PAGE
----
travelling the seven parts of the world

Day 2: Isabela and Fernandina

On day 2 we stepped out on the largest island in Galapagos, Isabela. This island is actually the merger of 5 different volcanoes that used to be 5 different islands. This is why there are 5 different types of giant tortoises here.

At this time the giant tortoises are usually around the highlands area, and we were only near the bay, so we only so 3 of them, but the guide said this was a good number, as there are times they see none in this area.

This was also the only time we saw land iguanas.

This is a land iguana nest:

And this is a land iguana yawning at all these 2 legged freaks that have ran around to watch it:

After that we went off to the beach, where we could see how tortoises had laid eggs.

Yes, that is not a tractor mark, it's a tortoise walking on sand!

After that we snorkeled, went back to the ship, had lunch, and sailed to Fernandina.

Fernandina is best known for all the sea related wildlife that lives on or near it, mainly because the active volcano here tends to occasionally wipe out all life living on the island.

The first and most noticeable animal is the crab. The crabs are everywhere, literally.

Then come the marine iguanas. You have to be careful with these guys, to make sure you don't step on them. Seriously. They are black, so you sometimes can't notice them, and they will not run away from you, even as you are stepping on it. If you step on it, you might kill it.

We saw, hundreds, even thousands of marine iguanas. Don't believe me? Look at this:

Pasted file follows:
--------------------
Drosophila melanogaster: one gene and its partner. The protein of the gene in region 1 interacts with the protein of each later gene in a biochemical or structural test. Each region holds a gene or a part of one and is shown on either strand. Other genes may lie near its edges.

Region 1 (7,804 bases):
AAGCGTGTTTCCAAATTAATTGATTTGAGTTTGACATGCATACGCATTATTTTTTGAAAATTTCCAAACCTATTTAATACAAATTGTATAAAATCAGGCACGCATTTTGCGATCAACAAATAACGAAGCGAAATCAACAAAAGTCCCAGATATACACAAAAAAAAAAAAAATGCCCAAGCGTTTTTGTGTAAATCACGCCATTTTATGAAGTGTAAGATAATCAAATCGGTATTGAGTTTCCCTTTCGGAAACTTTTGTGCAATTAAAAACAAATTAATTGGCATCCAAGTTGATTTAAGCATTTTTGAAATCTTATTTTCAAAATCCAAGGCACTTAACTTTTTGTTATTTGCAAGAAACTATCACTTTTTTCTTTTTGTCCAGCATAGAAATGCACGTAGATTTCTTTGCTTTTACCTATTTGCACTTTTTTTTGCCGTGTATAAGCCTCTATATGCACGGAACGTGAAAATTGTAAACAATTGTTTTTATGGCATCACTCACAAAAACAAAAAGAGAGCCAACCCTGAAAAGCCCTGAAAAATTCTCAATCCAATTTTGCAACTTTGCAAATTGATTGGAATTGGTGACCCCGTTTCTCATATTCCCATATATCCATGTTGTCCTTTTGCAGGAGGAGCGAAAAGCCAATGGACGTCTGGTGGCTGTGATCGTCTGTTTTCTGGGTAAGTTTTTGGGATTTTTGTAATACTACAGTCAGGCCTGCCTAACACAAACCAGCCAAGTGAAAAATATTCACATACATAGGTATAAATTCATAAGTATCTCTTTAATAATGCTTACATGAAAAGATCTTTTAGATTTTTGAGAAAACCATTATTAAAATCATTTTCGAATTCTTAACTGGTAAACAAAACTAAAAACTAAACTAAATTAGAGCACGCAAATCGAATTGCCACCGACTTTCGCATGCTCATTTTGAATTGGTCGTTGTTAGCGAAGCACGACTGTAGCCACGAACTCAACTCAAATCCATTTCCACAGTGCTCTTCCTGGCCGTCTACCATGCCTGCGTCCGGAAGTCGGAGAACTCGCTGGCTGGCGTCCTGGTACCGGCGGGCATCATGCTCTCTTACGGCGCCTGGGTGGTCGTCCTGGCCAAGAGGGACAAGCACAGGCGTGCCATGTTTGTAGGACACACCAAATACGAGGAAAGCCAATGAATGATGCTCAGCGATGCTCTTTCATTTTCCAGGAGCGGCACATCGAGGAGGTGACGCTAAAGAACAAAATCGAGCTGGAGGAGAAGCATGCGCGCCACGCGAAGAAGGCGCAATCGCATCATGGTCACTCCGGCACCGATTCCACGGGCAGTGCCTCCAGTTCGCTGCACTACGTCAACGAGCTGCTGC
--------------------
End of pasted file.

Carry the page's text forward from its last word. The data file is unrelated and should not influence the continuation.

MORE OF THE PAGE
They are cold blooded creatures, so to keep up their body temperature during the evening and night, the huddle together. Lots of them.

Some of the Sea Lions females had very large cubs. These cubs drink nothing but their mother's milk until they are 6-7 months old. The problem is, at 6-7 months old, they are nearly the same size as their mother, which leads for a weird view of a female sea lion breast feeding a sea lion nearly same size as her. The above two are, however, just resting.

Some of the Sea Lions you could walk really close to:

This bird below is the flightless cormorant, one of only 49 birds on the planet that do not fly, and can only be found on the Galapagos Islands. Instead of using his wings for flying, this guy uses them for better speed and maneuvering in the water.

The Galapagos Penguins are the second smallest penguins in the world, after the ones in New Zealand. I guess they were carried to here or swam to here by using the cold Humboldt Current coming from Antarctica. After that, they slowly adapted to living in the hotter water, which is around in the wet season.

The hawk is apparently an introduced animal, thanks to humans. He now gets to eat everything from tortoise eggs to baby iguanas.

And that was it for day 2. We also got a new seating arrangement in the restaurant, so we exchanged this one daughter and mother couple with a much better couple from Italy, who had lived in France, and who now lived in USA. So we did manage to find a lot of things to talk about.